Read a bit about the fall of France and the Multiculural World War:

http://www.brusselsjournal.com/node/989

Religion is very important. It is were we draw our strength, character and more. When you see the people in the countries of Isalm - they all stand together as one and it is scary to think what exactly their plans are!
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teashoci 
Posted: 19-Apr-2006, 07:19 AM
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scotland is predominatly athiest, pope john paul blasted scotland for its pagan ways several times.
asking someone their religion in scotland is asking them a political question (not a religious one), which is why the national census numbers on people who actually belive in god are inaccurate. someone might be athiest but claim to be a catholic when asked to confirm their support to the republic of ireland, while another athiest may proclaim to be protestant to reafirm their support to the crown.

church attendance in scotland is almost non existant except places in the northern highlands to the shtland and orkney islands.

the hard fact is if someone reguarly went to church in glasgow where i am from it would be considered odd.
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Elspeth 
Posted: 19-Apr-2006, 07:42 AM
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Being that none of us were alive at that time the Christians moved into Celtic regions, there is no way to know how the people of that time and place felt about it. You are assuming they felt their culture was being destroyed, you don't know that. They may have welcomed the change, they may have not. We don’t know. More than likely it was a mixed response. Those who had things to lose by the change more than likely fought it. History tells us the celts allowed their culture to be altered, so why are we to assume they didn't welcome the change?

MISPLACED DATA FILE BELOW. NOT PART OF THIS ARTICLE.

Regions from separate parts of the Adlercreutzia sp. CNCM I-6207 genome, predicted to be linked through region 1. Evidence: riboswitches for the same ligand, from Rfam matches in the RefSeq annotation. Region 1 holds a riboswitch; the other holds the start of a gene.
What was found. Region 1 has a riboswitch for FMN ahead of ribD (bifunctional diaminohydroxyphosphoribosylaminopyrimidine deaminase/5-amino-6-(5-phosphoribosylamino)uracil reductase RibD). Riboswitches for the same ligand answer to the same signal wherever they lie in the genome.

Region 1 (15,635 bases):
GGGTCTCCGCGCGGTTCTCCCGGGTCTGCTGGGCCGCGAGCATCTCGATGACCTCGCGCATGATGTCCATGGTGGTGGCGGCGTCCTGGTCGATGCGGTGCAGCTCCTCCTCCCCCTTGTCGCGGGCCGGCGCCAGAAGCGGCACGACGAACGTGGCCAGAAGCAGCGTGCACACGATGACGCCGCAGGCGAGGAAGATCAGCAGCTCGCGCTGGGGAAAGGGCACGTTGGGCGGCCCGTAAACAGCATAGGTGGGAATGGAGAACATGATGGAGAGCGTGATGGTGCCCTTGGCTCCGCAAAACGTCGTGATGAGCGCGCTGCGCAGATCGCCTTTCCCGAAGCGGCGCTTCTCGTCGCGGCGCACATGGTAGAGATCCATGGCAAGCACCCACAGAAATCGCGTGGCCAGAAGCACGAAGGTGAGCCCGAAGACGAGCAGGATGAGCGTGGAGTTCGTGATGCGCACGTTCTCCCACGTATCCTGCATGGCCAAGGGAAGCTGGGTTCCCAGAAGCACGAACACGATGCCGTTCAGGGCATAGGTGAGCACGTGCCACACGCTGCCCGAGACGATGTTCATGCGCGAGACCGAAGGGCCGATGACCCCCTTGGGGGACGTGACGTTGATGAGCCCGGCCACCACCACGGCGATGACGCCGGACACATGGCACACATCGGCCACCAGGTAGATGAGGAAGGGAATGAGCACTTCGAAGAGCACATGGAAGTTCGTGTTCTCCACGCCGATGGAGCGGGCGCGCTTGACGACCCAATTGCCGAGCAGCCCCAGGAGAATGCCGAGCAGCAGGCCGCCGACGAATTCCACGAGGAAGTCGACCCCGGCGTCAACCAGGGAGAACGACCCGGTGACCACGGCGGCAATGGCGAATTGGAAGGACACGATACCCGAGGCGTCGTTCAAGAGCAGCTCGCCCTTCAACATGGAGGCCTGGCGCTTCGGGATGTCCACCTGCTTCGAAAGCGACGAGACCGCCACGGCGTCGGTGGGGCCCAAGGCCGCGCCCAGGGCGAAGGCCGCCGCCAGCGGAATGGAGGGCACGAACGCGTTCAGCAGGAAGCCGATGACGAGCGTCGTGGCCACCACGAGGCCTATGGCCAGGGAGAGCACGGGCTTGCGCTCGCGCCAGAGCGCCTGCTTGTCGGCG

A culture is only destroyed if it allows itself to be. Look at what has been done to the Jews over the centuries. Genocide, persecution from many quarters, pushed from one land to another.... And, yet they are still here and their culture is still going strong.

If people believe in something strongly enough, they hold onto it and don’t let it be destroyed.

Christianity is flourishing in many parts of the world where those in power are doing all they can to extinguish it.

People in power can't take away a belief. They can make it difficult to practice, but they cannot take away a belief.

And, for the record, Christianity also teaches stewardship of the earth. Those who worked the land for a living understood this. As the industrial age progressed and people got away from the land, that repsonsibility of stewardship got lost by many. That was the fault of people, not Christianity.